Forward? Barack Obama’s second termPosted: 06/02/2013
By Chris Raggett, Assistant editor
Although foreign policy played a small role in the US presidential campaign late last year, the way Barack Obama handles Iran before 2016 could determine how the president goes down in history. So argues Mark Fitzpatrick, the director of the IISS’s non-proliferation programme, speaking at a discussion meeting last week about Obama’s upcoming second term.
Over the weekend, Iran signalled it might return in late February to talks with the international community over its disputed nuclear programme. However, the country has also recently notified the UN nuclear watchdog, the IAEA, that it will be installing new, more efficient centrifuges at its uranium-enrichment facility at Natanz. This would dramatically shorten the time it would take Tehran to ‘break-out’ and make a nuclear bomb after expelling IAEA inspectors. Fitzpatrick, who believes there is the chance that some sort of military action ‘may come into play’ in the next four years to prevent Iran from acquiring nuclear weapons, has said the installation of new centrifuges would be a ‘game changer‘.
Obama made key commitments to advancing nuclear disarmament soon after he first came to power in 2009. But the ambitions he outlined in a speech in Prague have met with many obstacles, including Pakistan’s nuclear competitiveness with India in Fissile Material Cut-off Treaty talks, Israeli security concerns that were preventing the Middle East from becoming a WMD-free zone; and Brazil’s principled obstruction of new IAEA safeguards.
In general, Fitzpatrick predicted that Obama’s second-term handling of international affairs ‘will be reactive rather than proactive’. However, he welcomed a recent announcement that US Vice President Joe Biden would soon begin talks with Russian Foreign Minister Sergey Lavrov over reducing nuclear weaponry, and he suggested that a separate arrangement on cooperative missile defence would be possible if Russia were to drop its insistence on a legal guarantee that US missile defences would not be directed against its strategic forces.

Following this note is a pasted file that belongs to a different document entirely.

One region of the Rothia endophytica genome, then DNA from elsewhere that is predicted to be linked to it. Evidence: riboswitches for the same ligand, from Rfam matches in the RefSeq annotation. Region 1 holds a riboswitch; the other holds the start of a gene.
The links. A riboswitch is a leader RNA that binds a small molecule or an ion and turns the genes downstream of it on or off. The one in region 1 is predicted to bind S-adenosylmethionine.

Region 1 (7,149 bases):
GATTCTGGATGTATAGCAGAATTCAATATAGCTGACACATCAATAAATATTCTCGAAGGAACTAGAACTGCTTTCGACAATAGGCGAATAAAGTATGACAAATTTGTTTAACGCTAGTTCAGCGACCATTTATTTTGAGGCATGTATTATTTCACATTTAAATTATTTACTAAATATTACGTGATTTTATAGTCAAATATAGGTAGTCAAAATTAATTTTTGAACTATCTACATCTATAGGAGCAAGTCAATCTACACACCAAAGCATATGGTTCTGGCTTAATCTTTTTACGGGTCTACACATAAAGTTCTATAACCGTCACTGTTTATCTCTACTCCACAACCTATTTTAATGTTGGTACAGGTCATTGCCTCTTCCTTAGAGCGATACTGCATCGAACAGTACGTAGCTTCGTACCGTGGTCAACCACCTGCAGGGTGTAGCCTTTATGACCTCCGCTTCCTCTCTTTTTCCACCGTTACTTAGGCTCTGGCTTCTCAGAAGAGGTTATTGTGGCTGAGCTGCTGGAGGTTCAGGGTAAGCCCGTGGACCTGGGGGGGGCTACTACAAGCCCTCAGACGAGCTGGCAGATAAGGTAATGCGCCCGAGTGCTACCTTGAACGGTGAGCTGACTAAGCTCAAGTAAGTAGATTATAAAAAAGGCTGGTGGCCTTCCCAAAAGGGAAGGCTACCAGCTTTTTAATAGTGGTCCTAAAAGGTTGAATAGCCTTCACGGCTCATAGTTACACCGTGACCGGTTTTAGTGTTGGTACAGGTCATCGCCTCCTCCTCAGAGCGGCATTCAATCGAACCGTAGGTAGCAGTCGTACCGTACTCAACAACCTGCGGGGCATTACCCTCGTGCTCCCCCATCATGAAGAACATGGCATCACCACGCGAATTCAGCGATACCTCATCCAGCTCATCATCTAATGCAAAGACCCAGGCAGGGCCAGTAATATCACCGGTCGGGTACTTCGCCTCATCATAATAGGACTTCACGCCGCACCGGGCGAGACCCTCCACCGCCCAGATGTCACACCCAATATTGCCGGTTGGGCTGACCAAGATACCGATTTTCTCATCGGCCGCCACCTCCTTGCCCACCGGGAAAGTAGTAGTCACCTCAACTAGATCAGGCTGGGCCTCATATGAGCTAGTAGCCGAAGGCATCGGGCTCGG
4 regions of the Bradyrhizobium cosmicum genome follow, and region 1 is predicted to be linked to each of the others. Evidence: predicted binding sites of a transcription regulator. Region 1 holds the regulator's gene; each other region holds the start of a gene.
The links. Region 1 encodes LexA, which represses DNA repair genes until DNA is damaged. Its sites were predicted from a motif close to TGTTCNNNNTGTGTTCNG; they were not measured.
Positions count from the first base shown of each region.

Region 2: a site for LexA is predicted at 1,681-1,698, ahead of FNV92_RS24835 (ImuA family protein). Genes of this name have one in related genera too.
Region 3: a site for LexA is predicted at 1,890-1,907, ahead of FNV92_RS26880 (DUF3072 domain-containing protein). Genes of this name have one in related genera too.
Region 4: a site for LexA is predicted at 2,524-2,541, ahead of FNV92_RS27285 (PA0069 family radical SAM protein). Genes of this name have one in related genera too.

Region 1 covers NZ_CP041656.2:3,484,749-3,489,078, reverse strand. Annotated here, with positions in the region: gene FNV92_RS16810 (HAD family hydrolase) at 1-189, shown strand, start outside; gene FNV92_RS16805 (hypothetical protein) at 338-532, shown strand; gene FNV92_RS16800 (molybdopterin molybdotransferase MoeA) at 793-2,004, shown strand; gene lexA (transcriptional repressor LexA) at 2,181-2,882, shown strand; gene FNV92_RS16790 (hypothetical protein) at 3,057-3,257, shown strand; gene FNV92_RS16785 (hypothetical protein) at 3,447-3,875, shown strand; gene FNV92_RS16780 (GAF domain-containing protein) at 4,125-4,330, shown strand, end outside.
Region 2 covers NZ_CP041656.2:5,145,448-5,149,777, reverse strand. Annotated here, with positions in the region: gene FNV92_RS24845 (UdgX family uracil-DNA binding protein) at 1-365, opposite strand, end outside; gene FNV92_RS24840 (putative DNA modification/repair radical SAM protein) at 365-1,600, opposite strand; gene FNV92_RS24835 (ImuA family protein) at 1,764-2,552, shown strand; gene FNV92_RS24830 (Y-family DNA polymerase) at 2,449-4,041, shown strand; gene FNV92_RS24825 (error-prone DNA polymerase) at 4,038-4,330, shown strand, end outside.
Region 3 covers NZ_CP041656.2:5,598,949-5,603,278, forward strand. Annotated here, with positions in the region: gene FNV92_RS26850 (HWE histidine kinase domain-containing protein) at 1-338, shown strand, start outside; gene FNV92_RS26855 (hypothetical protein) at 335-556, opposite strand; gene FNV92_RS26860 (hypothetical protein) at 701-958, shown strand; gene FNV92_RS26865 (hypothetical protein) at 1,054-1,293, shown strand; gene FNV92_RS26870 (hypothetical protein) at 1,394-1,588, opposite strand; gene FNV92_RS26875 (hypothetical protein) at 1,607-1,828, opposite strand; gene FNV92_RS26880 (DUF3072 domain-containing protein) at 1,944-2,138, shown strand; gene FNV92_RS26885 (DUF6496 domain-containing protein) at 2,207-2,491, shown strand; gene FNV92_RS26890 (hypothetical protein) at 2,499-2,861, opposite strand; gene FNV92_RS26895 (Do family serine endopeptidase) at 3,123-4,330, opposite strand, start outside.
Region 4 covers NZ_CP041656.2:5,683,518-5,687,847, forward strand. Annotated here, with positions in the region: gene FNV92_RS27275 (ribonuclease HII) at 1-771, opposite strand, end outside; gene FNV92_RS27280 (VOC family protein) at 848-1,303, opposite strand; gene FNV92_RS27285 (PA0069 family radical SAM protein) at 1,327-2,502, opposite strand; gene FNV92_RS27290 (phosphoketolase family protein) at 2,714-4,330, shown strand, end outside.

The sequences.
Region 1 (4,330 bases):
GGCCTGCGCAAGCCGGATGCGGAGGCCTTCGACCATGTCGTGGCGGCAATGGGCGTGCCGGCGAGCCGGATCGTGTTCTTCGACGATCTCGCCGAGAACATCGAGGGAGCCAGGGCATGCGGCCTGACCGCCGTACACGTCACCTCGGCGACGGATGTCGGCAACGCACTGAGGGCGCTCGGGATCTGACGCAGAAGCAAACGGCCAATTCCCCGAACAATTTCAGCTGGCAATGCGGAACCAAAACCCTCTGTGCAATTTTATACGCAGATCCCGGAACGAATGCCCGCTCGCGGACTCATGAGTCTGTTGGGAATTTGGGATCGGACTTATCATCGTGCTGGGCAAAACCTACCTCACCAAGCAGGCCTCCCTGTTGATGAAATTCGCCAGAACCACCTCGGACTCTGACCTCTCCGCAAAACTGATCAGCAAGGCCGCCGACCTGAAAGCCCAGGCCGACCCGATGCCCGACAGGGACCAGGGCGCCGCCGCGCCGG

Obama promised to make US ratification of the Comprehensive Test Ban Treaty a priority in his Prague speech, and such an achievement would ‘most clearly constitute a tangible step toward disarmament’ for America’s allies, Fitzpatrick said. The ‘technical arguments in support of the treaty are beyond dispute’ as ‘advances in stockpile stewardship make re-testing of US weapons unnecessary’.
However, passing the treaty would require the support of 12 Republican senators, which may not be forthcoming if recent efforts to block a UN bill on disabled rights are any indication. The GOP seems increasingly creative in its attempts to stymie Obama policy.
Although a forthcoming US Department of Defense paper may provide ‘the justification to reduce offensively deployed strategic nuclear weapons to 1,000 warheads, or even fewer’, Fitzpatrick said, efforts to stop Iran’s nuclear programme were not working as Tehran had ‘not been very interested in engagement or negotiation’.
IISS Senior Fellow for Transatlantic Affairs Dana Allin, who also spoke at the event, pointed out that: ‘America’s bitter polarisation does not look like favourable terrain for political action that would require great changes.’
Both speakers agreed that climate change will advance up the president’s foreign-policy agenda in the aftermath of Hurricane Sandy. If the United States could come close to meeting the provisions for environmental sustainability detailed in the Kyoto Protocol, Allin said, it would be well positioned to lead the international community on energy reform, even if neither Obama nor Romney ‘had been willing to say much on [the subject] while campaigning’.
Allin, the editor of the institute’s journal Survival, described the 2012 presidential elections as putting ‘the status of American society on the ballot’ in a way that was unique in recent years. He pointed to the president’s energetic defence of liberal values in his inauguration speech as suggesting a Democratic realignment comparable to that of the Republican Party in the Nixon–Reagan years.
Obama’s actions in his first term suggest his image as ‘a great conciliator’ was exaggerated, said Allin. The president made progress on issues such as healthcare and tax reform by standing his ground, even saying ‘I’m not going to negotiate again on the debt ceiling’ and refusing to answer calls from Congressional Republicans. His second term will likely be characterised by aggression on both sides of the aisle, with compromises being reached only when one party’s position is untenable.